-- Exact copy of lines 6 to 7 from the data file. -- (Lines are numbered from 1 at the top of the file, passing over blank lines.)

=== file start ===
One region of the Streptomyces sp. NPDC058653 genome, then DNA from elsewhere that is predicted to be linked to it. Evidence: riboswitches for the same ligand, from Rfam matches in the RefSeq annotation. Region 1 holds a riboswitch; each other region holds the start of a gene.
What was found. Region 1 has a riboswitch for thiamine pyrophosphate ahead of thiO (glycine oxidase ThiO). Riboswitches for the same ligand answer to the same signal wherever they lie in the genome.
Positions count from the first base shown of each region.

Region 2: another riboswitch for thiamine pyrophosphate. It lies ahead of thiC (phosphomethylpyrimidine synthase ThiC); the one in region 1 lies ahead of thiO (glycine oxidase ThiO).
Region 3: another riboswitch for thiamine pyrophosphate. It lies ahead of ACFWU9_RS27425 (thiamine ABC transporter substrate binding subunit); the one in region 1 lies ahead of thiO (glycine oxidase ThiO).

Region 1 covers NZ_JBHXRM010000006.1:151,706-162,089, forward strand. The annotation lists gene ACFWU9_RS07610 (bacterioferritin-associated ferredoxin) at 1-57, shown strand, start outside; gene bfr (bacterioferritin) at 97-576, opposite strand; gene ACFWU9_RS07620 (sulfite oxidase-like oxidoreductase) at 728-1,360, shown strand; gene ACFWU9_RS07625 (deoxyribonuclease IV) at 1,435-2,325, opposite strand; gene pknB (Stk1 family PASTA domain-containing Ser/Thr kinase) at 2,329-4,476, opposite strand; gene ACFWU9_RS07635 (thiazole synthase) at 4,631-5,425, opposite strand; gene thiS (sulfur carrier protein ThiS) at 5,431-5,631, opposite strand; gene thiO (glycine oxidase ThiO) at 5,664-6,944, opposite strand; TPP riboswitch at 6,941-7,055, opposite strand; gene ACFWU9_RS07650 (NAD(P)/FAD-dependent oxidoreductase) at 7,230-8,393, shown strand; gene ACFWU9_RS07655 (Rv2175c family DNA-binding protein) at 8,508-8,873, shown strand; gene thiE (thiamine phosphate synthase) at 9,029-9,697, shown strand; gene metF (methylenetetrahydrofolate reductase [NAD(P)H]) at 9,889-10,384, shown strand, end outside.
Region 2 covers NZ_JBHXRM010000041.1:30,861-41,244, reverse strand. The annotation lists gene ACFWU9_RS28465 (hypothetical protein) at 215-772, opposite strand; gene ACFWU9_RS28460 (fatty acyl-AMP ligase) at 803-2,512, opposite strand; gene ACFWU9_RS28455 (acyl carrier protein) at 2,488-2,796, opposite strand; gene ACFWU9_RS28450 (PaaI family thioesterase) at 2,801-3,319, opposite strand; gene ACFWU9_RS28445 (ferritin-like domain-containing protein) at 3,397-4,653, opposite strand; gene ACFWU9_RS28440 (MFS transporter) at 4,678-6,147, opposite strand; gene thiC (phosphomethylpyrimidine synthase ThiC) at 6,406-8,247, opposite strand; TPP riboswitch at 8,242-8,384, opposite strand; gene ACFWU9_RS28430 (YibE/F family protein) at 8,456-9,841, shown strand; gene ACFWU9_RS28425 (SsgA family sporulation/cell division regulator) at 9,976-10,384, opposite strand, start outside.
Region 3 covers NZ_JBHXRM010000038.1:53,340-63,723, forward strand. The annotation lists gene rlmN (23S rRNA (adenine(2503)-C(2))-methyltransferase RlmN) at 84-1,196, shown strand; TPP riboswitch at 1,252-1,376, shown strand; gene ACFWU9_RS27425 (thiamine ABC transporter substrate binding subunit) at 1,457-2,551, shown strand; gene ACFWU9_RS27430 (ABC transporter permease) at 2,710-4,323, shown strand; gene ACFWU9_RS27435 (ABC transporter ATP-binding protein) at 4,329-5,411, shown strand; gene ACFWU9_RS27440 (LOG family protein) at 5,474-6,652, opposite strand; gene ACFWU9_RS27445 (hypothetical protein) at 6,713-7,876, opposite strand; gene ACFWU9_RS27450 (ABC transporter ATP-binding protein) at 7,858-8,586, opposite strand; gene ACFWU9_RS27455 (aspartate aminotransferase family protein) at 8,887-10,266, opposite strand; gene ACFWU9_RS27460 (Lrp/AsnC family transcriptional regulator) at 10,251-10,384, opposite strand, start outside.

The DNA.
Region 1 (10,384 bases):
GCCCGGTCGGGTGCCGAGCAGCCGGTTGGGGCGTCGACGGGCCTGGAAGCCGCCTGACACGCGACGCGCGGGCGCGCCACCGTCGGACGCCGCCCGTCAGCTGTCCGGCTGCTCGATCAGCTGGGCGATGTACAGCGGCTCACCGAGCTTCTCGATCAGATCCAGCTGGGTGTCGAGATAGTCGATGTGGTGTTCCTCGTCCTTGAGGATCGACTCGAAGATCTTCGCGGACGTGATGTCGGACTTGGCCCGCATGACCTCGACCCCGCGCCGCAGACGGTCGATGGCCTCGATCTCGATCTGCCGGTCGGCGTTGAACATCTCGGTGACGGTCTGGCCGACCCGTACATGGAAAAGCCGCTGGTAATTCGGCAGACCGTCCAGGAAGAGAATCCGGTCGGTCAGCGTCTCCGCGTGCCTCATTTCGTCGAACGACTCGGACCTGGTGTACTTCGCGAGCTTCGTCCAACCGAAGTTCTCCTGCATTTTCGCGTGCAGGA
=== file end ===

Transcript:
Region 1 covers NZ_JBHXRM010000006.1:151,706-162,089, forward strand. The annotation lists gene ACFWU9_RS07610 (bacterioferritin-associated ferredoxin) at 1-57, shown strand, start outside; gene bfr (bacterioferritin) at 97-576, opposite strand; gene ACFWU9_RS07620 (sulfite oxidase-like oxidoreductase) at 728-1,360, shown strand; gene ACFWU9_RS07625 (deoxyribonuclease IV) at 1,435-2,325, opposite strand; gene pknB (Stk1 family PASTA domain-containing Ser/Thr kinase) at 2,329-4,476, opposite strand; gene ACFWU9_RS07635 (thiazole synthase) at 4,631-5,425, opposite strand; gene thiS (sulfur carrier protein ThiS) at 5,431-5,631, opposite strand; gene thiO (glycine oxidase ThiO) at 5,664-6,944, opposite strand; TPP riboswitch at 6,941-7,055, opposite strand; gene ACFWU9_RS07650 (NAD(P)/FAD-dependent oxidoreductase) at 7,230-8,393, shown strand; gene ACFWU9_RS07655 (Rv2175c family DNA-binding protein) at 8,508-8,873, shown strand; gene thiE (thiamine phosphate synthase) at 9,029-9,697, shown strand; gene metF (methylenetetrahydrofolate reductase [NAD(P)H]) at 9,889-10,384, shown strand, end outside.
Region 2 covers NZ_JBHXRM010000041.1:30,861-41,244, reverse strand. The annotation lists gene ACFWU9_RS28465 (hypothetical protein) at 215-772, opposite strand; gene ACFWU9_RS28460 (fatty acyl-AMP ligase) at 803-2,512, opposite strand; gene ACFWU9_RS28455 (acyl carrier protein) at 2,488-2,796, opposite strand; gene ACFWU9_RS28450 (PaaI family thioesterase) at 2,801-3,319, opposite strand; gene ACFWU9_RS28445 (ferritin-like domain-containing protein) at 3,397-4,653, opposite strand; gene ACFWU9_RS28440 (MFS transporter) at 4,678-6,147, opposite strand; gene thiC (phosphomethylpyrimidine synthase ThiC) at 6,406-8,247, opposite strand; TPP riboswitch at 8,242-8,384, opposite strand; gene ACFWU9_RS28430 (YibE/F family protein) at 8,456-9,841, shown strand; gene ACFWU9_RS28425 (SsgA family sporulation/cell division regulator) at 9,976-10,384, opposite strand, start outside.